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Contemporary song in folk music

GUEST,Allen 06 May 05 - 04:08 PM
John Routledge 21 Oct 05 - 01:53 PM
GUEST,DB 21 Oct 05 - 05:26 PM
GUEST,wld 21 Oct 05 - 07:58 PM
growler 22 Oct 05 - 03:58 PM
nutty 22 Oct 05 - 04:26 PM
Big Al Whittle 23 Oct 05 - 02:00 PM
Richard Bridge 23 Oct 05 - 02:20 PM
Barry Finn 23 Oct 05 - 06:50 PM
Richard Bridge 23 Oct 05 - 06:52 PM
Pauline L 04 Apr 06 - 03:43 AM
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Subject: RE: Contemporary song in folk music
From: GUEST,Allen
Date: 06 May 05 - 04:08 PM

Breezy, Andy Irvine is British. Scottish father, Irish mother, but born and raised in London.


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Subject: RE: Contemporary song in folk music
From: John Routledge
Date: 21 Oct 05 - 01:53 PM

Thanks for all the names guys - and the debate.

Now the difficult but fascinating bit of selecting songs to learn :0)


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Subject: RE: Contemporary song in folk music
From: GUEST,DB
Date: 21 Oct 05 - 05:26 PM

Two unhelpful 'definitions' of folk song:

(i) "I like folk song, I like this song - therefore this song must be folk song".

(ii) Anything in the 'Folk' section of HMV - by this definition Welsh Military Brass bands are folk song.

Personally, I quite like Sharp's idea that to be accorded the label 'folk song' a song must have been through some sort of process involving oral transmission etc. - but there are so many if, buts and maybes that my head starts hurting.

Oh go on then ... if you like it it's a folk song! what's the harm?
I know, let's replace folk music with rock music and call it 'folk music' - now we're all happy aren't we? I and a few other 'purists' are a bit pissed off but 'folk music' is a lot more commercial now and we don't have to think anymore, do we?


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Subject: RE: Contemporary song in folk music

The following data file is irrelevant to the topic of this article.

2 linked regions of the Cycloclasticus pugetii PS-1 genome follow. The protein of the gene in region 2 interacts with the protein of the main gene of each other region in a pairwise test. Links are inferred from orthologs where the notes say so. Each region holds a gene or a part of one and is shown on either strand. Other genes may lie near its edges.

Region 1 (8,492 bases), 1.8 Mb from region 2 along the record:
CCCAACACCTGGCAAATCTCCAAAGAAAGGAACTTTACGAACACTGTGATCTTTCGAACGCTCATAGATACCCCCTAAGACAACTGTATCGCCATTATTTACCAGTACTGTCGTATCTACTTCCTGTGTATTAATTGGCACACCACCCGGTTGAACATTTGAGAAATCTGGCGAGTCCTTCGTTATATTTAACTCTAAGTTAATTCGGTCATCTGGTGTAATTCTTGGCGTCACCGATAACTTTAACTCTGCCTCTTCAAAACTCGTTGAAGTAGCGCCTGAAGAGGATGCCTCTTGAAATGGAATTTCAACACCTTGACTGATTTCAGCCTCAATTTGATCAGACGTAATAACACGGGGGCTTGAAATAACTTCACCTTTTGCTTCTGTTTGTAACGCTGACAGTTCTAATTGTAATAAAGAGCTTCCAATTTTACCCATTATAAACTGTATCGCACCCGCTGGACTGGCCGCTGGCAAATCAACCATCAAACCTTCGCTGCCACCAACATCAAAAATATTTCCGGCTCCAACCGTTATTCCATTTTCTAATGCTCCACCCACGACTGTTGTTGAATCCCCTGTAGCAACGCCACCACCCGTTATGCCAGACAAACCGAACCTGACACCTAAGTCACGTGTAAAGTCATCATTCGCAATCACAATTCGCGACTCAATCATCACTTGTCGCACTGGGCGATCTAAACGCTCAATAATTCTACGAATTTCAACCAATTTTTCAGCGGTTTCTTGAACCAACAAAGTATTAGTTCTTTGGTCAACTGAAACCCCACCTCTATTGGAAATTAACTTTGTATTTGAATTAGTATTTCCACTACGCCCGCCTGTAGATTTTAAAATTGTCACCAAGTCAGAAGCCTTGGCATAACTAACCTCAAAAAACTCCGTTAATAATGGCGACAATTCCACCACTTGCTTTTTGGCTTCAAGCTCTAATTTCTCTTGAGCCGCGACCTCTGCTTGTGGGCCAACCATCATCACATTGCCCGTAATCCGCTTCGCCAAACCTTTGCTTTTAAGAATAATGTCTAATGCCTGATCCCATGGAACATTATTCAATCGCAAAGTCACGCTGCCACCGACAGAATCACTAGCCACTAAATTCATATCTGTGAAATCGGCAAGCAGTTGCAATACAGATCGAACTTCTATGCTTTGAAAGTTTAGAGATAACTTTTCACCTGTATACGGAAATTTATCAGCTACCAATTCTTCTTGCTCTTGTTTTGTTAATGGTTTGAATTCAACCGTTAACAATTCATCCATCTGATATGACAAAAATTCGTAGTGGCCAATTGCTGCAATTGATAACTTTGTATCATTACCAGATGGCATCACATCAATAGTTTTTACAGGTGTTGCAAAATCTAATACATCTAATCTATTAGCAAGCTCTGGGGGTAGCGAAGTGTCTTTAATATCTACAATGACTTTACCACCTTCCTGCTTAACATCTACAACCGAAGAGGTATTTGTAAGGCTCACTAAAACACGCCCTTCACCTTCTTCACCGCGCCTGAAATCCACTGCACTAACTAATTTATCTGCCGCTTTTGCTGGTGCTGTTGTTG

From: GUEST,wld
Date: 21 Oct 05 - 07:58 PM

please pm me when you've all sorted this one out.

Remember the meaning of life is 43 and work backwards.

I think by AL Loyds description of the creation of a folksong, most of the stuff herein discussed wouldn't really rate as folksongs.

As I remember you had be to talking about YOUR life, and then holding the words to your bosom and honing them to perfection.
And then your local community should be going, bugger me he's immortalised us in song, or some such.

I think maybe songwriters should try and write something which they find satisfying, and hopefully which entertains - but that second bit is optional. If someone is ungenerous enough to award it the status of folksong - it usually just means how ever popular it is, you won't get paid for it.


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Subject: RE: Contemporary song in folk music
From: growler
Date: 22 Oct 05 - 03:58 PM

Surely Folk songs are songs about folk. I dont know what traditinal has to do with it. I happen to move in the same circles as Richard Bridge and Don Thompson, both of whom have contributed to this thread. They can both perform ' traditional songs ' or their own to the same effect. For God's sake, let us do what we are good at, that is transcribing life into song


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Subject: RE: Contemporary song in folk music
From: nutty
Date: 22 Oct 05 - 04:26 PM

Don't forget Archie Fisher


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Subject: RE: Contemporary song in folk music
From: Big Al Whittle
Date: 23 Oct 05 - 02:00 PM

Okay I'll remember him.

any particular reason?


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Subject: RE: Contemporary song in folk music
From: Richard Bridge
Date: 23 Oct 05 - 02:20 PM

Look, distinguish definition from virtuousness or value.

What's a "folk song"? I've told you. The definitive meaning of the term is above. If you don't like it, tuff. Those are the formal bodies entitled to set out a definition. There it stands. Anything else is just sloppy thinking.



What's a song that is worth singing, or a song that has merit, or a song that can be sung in a folk club? Different question. I sing plenty of contemporary songs (interestingly, I only just found out that Step it Out Mary is contemporary, but I'll still play it from time to time so long as I feel like playing something Irish). The Gay Fusilier is not a folk song, but I'll still play it. "Sweep" is a folk song and I'll still play it, in my own rather modifed way. But for FourEcks sake remember it is a different question.